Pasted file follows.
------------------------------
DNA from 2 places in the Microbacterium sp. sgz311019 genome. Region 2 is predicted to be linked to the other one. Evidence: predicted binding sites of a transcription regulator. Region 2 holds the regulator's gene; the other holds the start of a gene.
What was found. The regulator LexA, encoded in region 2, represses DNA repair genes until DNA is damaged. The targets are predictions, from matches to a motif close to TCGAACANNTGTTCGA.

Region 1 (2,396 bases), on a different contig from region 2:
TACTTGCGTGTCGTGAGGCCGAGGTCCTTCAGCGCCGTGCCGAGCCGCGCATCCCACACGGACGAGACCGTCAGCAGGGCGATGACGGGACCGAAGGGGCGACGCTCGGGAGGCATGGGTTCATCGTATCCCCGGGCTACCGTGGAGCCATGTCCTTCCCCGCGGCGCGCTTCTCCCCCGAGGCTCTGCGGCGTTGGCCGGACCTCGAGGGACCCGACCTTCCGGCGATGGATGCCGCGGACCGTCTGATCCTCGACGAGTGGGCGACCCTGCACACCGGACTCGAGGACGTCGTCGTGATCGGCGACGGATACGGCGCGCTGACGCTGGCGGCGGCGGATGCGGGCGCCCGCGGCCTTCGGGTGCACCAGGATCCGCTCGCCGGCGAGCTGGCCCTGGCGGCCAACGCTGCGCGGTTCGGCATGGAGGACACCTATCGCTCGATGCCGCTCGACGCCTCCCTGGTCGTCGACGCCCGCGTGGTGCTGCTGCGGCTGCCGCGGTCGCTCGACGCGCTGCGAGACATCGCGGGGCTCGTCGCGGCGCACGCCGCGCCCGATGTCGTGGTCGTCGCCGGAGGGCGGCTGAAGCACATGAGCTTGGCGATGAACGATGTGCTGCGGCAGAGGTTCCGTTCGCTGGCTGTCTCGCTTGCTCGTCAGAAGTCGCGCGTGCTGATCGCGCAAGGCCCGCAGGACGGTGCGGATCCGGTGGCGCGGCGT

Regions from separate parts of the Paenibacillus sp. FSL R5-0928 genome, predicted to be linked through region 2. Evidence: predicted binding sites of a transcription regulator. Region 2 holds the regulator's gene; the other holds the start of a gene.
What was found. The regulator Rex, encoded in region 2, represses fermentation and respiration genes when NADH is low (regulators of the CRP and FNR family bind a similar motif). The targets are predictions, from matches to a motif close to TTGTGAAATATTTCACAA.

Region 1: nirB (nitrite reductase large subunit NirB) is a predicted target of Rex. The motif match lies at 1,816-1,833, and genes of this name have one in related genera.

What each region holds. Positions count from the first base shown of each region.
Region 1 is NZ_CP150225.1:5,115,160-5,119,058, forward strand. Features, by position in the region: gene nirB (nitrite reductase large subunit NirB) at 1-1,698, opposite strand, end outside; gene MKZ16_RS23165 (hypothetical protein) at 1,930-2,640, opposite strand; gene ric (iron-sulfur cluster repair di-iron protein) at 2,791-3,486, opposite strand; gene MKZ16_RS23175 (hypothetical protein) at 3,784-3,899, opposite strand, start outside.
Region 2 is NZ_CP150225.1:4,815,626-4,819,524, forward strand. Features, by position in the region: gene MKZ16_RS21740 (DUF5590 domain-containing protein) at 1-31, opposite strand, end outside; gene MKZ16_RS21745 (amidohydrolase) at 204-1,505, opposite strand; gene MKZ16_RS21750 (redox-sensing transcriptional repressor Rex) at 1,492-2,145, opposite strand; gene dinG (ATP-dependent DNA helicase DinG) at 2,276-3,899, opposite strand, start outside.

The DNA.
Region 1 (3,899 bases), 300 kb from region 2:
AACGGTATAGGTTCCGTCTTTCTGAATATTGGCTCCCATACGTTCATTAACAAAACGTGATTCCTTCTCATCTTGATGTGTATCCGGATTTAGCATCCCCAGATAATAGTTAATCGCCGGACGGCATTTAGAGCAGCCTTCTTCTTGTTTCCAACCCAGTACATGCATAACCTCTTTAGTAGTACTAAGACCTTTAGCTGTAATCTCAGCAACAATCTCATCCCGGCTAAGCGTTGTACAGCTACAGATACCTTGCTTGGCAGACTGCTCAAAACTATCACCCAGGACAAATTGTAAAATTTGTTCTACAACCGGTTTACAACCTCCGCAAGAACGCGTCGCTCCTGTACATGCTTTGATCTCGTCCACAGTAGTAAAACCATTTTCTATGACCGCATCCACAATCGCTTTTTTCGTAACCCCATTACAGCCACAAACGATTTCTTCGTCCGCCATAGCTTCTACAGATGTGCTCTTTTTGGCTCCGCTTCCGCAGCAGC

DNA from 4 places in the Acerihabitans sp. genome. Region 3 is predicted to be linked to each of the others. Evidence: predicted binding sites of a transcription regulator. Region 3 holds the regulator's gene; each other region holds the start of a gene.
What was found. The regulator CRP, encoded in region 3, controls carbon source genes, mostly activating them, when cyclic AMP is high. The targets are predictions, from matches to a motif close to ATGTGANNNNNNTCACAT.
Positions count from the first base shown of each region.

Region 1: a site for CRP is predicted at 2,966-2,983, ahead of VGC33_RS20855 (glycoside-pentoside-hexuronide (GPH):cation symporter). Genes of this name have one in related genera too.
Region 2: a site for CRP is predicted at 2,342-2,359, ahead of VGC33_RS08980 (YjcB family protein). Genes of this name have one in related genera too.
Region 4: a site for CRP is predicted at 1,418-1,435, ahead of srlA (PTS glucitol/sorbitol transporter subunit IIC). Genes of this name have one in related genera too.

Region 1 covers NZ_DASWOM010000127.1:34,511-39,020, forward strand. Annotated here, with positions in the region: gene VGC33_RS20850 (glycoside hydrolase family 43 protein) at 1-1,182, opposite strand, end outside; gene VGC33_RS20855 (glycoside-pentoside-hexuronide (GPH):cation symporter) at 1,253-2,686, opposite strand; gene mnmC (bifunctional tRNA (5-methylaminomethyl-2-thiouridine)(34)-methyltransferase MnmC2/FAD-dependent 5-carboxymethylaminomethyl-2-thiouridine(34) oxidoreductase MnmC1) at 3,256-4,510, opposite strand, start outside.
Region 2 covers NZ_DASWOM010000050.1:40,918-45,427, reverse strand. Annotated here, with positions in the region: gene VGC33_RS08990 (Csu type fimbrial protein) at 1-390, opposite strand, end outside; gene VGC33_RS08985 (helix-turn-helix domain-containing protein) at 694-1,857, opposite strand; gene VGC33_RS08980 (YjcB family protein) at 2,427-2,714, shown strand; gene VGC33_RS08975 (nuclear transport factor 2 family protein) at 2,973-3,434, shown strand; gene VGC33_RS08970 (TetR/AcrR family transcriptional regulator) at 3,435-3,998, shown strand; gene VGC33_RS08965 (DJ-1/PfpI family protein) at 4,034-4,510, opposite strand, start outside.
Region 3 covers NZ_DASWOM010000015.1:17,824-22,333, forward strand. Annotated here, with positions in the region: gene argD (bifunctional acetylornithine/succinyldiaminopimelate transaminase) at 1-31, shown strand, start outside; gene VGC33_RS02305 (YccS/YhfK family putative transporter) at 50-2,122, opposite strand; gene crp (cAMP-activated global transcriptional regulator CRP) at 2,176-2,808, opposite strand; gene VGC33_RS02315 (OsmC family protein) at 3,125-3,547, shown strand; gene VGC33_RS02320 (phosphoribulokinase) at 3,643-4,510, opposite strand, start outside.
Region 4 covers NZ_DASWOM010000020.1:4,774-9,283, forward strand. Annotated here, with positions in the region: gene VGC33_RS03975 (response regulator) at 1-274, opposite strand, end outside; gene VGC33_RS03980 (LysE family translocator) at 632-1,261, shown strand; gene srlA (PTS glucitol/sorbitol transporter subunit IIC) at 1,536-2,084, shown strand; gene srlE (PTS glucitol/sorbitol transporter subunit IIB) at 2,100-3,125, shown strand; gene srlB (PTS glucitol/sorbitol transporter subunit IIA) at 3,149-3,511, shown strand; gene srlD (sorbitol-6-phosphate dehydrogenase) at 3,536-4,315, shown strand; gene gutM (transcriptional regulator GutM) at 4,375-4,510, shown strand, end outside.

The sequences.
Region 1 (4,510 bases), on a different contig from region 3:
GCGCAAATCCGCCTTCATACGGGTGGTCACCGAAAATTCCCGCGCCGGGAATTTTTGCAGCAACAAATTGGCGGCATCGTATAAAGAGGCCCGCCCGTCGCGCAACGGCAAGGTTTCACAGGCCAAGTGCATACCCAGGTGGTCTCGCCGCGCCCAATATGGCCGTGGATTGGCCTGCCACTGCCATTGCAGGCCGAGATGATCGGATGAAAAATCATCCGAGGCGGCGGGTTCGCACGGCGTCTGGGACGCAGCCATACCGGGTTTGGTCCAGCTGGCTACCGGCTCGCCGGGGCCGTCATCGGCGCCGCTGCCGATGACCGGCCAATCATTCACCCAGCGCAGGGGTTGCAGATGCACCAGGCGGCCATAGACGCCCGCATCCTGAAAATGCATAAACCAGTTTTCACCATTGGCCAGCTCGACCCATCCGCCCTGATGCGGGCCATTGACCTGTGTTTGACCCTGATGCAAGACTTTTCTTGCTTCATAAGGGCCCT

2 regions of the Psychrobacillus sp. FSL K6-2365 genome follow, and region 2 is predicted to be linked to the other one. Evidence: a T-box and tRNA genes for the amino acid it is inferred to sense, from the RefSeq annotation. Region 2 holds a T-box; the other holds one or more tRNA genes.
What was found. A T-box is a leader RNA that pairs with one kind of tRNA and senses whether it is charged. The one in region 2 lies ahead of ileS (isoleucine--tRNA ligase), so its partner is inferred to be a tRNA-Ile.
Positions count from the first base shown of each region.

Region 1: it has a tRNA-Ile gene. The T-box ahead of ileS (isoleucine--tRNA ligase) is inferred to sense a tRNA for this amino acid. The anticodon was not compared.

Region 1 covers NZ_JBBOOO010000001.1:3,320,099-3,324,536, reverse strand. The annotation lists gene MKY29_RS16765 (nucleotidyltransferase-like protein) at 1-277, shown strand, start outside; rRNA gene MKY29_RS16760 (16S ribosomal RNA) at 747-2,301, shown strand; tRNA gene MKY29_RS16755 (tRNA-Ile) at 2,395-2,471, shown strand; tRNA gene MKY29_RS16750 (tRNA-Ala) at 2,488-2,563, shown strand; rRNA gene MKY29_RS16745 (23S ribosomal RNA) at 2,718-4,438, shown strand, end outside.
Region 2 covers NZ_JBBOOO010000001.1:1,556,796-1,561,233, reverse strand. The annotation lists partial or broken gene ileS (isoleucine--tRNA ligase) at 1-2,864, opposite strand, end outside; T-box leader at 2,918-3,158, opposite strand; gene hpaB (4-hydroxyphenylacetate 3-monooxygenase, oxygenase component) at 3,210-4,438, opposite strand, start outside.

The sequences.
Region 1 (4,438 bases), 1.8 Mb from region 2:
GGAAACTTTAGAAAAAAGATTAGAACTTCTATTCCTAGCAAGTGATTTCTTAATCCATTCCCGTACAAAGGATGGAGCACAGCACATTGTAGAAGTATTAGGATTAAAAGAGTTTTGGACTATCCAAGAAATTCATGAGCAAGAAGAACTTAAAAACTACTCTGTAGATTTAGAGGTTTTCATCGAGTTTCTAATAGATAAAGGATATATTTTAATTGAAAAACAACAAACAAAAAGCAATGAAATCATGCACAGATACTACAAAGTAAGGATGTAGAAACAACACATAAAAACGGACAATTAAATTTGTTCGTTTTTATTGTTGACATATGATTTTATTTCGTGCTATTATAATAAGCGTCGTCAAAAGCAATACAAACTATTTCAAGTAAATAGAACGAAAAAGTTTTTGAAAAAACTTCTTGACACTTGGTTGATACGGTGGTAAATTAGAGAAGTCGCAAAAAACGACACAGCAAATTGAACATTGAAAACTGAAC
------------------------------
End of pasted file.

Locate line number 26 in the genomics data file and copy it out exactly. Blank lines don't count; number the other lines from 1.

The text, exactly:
GCGCAAATCCGCCTTCATACGGGTGGTCACCGAAAATTCCCGCGCCGGGAATTTTTGCAGCAACAAATTGGCGGCATCGTATAAAGAGGCCCGCCCGTCGCGCAACGGCAAGGTTTCACAGGCCAAGTGCATACCCAGGTGGTCTCGCCGCGCCCAATATGGCCGTGGATTGGCCTGCCACTGCCATTGCAGGCCGAGATGATCGGATGAAAAATCATCCGAGGCGGCGGGTTCGCACGGCGTCTGGGACGCAGCCATACCGGGTTTGGTCCAGCTGGCTACCGGCTCGCCGGGGCCGTCATCGGCGCCGCTGCCGATGACCGGCCAATCATTCACCCAGCGCAGGGGTTGCAGATGCACCAGGCGGCCATAGACGCCCGCATCCTGAAAATGCATAAACCAGTTTTCACCATTGGCCAGCTCGACCCATCCGCCCTGATGCGGGCCATTGACCTGTGTTTGACCCTGATGCAAGACTTTTCTTGCTTCATAAGGGCCCT